Safety Dance

DJ Tiesto puts Israel in a trance.

Terrorists really know how to fuck up a good party.

The October 12 bombing of the Sari Club, a popular Kuta Beach dance spot on the Indonesian island of Bali, was only the latest in a series of multinational attacks on discotheques and rave clubs, otherwise known in the parlance of security experts as “soft targets.” Unsurprisingly, many of the nightclub bombings in recent months have occurred in Israel. Last June, a suicide bomber detonated his explosives in the heart of a crowd of hundreds of teenagers waiting outside the Dolphinarium, a trance club in Tel Aviv.

Perhaps because it’s apparently the soundtrack of pure escapism, electronic dance music, especially trance, is massively popular in Israel, where per capita sales have been the highest of any country in the world since the mid-’90s. Yet after the Dolphinarium bombing, the common wisdom among the globetrotting DJ elite became to avoid Israel at all costs. Citing safety concerns, big-name DJs either announced that they were no longer available for booking in the blood-spattered nation, or flat-out canceled gigs.

The only DJ to go on with the show — not coincidentally — was, at least in Israel, the biggest-selling, biggest-drawing of them all: Tijs Verwest, better known to his fast-growing legions of fans and detractors as DJ Tiesto. The lanky, ever-smiling Dutchman has emerged as Paul Oakenfold’s heir apparent, first in line to become the next Grand Wizard of Trance. Less than a month after the Dolphinarium bombing, Tiesto played one of his marathon six-hour sets in Jerusalem at Haoman 17, a club less than a mile from the Gaza Strip, where Islamic Jihad supporters had recently danced in the streets and fired AK-47s in the air to celebrate the first casualty reports from the previous bombing in Tel Aviv. Hours before Tiesto went on, Israel’s security forces announced a status of high alert, following intelligence reports that the terrorist group Hamas was planning a follow-up attack on a dance club somewhere in central Israel.

“I have to say that yes, I was afraid for what might happen,” the sweat-soaked, grinning, Heineken-pounding Tiesto confessed during a recent post-show interview, “but I decided that, if all these beautiful people were brave enough to show up to dance, I had to be brave enough to play my records for them. And when I was finished, it was 7 a.m., and the sun was rising. The night was over, and the feeling between the crowd and me was incredible, like ‘We survived!'”

Despite the danger, which has worsened since last June, Tiesto continues to perform frequently in Israel, inspired largely by a sense of obligation to the country which first broke him. Six years ago, Tiesto, now 32, was an up-and-comer in his homeland as the resident DJ at Sprock, a well-known club in the city of Bresda. He had just put out his first mix CD.

“A big promoter in Israel heard that disc, and he was instantly a big fan, and he invited me to come to Israel to play,” says Tiesto. “Until then I was only playing in Holland, but he treated me like a superstar, with a prime-time slot in front of a big crowd.” Sales of Tiesto’s trance mixes in Israel took off like a Patriot missile, and the Dutch boy was practically adopted as a native son. “Since then I have always felt connected to the Israeli people. When I play there, they bring out the best in me. I have to go there when they want me, especially with people so unhappy there, and all the DJs canceling. Making people feel good in rough times makes me have more fulfillment as a human being, not just as a DJ.”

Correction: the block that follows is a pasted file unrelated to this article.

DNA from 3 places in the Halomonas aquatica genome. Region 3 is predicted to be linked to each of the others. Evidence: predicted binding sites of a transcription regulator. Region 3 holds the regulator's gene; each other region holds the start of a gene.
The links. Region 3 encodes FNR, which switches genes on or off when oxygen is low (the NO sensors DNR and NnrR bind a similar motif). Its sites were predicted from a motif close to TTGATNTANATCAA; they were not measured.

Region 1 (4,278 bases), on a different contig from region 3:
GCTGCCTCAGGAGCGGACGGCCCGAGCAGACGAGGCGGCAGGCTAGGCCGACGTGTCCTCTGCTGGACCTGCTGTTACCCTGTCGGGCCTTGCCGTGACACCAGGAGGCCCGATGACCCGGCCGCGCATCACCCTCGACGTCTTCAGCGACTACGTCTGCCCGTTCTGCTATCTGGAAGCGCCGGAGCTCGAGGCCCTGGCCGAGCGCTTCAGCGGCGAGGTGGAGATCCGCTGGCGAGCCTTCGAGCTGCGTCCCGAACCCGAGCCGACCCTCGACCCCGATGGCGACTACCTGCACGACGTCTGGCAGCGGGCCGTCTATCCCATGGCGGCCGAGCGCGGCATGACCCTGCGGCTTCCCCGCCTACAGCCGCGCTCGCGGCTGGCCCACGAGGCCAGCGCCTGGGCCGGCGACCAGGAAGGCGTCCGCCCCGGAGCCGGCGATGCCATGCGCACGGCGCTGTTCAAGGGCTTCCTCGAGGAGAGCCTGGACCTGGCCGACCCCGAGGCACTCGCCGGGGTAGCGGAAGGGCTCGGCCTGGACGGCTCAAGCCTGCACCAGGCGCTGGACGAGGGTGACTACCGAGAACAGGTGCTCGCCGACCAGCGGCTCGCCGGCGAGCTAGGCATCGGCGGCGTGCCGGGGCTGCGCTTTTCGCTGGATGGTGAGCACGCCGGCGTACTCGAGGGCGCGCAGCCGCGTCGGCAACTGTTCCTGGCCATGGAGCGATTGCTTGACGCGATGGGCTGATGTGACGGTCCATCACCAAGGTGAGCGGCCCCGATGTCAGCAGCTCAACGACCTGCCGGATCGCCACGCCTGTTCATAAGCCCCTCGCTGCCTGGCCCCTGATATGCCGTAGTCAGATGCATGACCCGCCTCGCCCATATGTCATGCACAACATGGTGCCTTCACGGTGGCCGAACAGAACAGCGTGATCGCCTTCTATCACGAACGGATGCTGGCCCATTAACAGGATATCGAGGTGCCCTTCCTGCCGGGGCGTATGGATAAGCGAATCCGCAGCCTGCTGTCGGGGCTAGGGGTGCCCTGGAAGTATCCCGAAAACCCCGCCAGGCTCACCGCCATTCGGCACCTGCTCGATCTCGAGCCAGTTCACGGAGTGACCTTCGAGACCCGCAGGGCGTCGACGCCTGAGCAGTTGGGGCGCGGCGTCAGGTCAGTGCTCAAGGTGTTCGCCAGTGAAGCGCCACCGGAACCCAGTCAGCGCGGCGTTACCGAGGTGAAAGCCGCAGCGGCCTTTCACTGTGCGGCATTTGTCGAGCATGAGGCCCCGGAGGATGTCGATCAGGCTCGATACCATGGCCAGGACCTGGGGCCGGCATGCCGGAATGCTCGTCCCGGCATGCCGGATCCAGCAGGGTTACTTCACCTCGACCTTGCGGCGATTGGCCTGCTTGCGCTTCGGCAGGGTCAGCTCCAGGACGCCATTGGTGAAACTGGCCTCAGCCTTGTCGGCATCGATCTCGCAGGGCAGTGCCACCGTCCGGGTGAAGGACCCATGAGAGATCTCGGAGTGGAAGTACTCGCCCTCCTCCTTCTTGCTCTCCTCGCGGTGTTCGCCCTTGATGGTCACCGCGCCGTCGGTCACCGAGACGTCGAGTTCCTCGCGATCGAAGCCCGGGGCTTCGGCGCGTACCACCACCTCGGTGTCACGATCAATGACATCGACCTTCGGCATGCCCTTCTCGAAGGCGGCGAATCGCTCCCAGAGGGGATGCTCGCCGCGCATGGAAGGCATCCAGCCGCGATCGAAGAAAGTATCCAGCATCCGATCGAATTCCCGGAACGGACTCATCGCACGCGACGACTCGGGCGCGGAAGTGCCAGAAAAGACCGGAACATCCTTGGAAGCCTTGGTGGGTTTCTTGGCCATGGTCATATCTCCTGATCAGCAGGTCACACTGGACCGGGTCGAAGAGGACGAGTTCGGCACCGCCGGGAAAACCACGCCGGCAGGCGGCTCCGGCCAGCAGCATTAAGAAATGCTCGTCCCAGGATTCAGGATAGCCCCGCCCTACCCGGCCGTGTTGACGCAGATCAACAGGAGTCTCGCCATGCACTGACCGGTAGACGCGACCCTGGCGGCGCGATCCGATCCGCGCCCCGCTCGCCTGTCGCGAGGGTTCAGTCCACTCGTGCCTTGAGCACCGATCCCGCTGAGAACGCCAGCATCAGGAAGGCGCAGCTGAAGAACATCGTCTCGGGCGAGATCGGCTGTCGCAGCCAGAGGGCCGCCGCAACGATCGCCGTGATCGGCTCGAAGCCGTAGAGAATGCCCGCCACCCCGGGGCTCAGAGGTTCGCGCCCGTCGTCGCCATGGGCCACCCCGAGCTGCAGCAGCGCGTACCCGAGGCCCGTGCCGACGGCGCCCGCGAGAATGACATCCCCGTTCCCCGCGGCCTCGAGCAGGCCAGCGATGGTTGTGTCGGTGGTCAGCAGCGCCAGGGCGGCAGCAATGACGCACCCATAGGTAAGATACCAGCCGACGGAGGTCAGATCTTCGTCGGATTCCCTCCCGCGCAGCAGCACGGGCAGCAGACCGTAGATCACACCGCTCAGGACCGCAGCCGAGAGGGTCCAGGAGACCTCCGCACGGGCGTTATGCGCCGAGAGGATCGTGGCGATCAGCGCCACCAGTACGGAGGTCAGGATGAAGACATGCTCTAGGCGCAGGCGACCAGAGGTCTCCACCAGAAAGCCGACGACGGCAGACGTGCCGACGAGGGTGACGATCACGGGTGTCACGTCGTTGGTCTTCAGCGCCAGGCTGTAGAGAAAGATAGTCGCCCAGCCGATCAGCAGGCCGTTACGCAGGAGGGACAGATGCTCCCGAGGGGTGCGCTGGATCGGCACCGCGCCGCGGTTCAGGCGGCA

Like his music, Tiesto is chronically upbeat, all sunrises and rainbows and lollipops. Devotees of electronic music’s darker, polyrhythmic subgenres like drum ‘n’ bass are advised to stay far, far away from Sonic this Friday night when he makes his latest Bay Area appearance. Tiesto is all about trance — progressive trance, tribal trance, tech trance, Euro trance, uplifting trance, deep trance — trance, trance, trance, trance, trance. Look into his eyes. You are getting very happy.

This year, after collecting more global DJ awards than can be listed here, and playing the second slot from the top in the dance tent at this year’s Area 2 Festival (Moby, David Bowie, et al.), Tiesto wrapped up a three-month residency at the Ibiza version of the British superclub Cream. That gig had him jetting back to the Spanish party island every week from London, Miami, or Rotterdam, depending on his touring schedule.

“Playing Ibiza is very cool, because the entire population of people partying on the island changes every week as they come and go, so every week you’re playing to a totally new crowd,” he says.

Like a lot of top-tier DJs, Tiesto doubles as a producer, retreating to his studio every few months to churn out original tracks. Unlike most of his peers, however, Tiesto typically spins sixty to seventy percent of his own stuff in his sets, a much higher than average ratio. The end result in his live sets is mix after mix few competing DJs could ever replicate.

But originality is a DJ’s lifeforce at Tiesto’s level. The pressure to stay fresh has led him to start playing off CDs as well as records — sacrilege to purists. “I want to use only vinyl, but now I have to use CDs, because of technology going faster,” he says, his smile suddenly dimming a few watts below 10,000 for a split second. “The hottest and newest stuff, you can’t get it quick enough on vinyl. Pressing a record takes eight weeks, and by that time it’s being played all over by the DJs with CDs. If someone sends me an MP3, I can burn it on CD, and I have it in my set that night.

“I am an old-school DJ who loves vinyl, but I must adapt to having success, and the way forward to me is getting rid of vinyl. That is the only way I will be able to always play new music at sunrise.”

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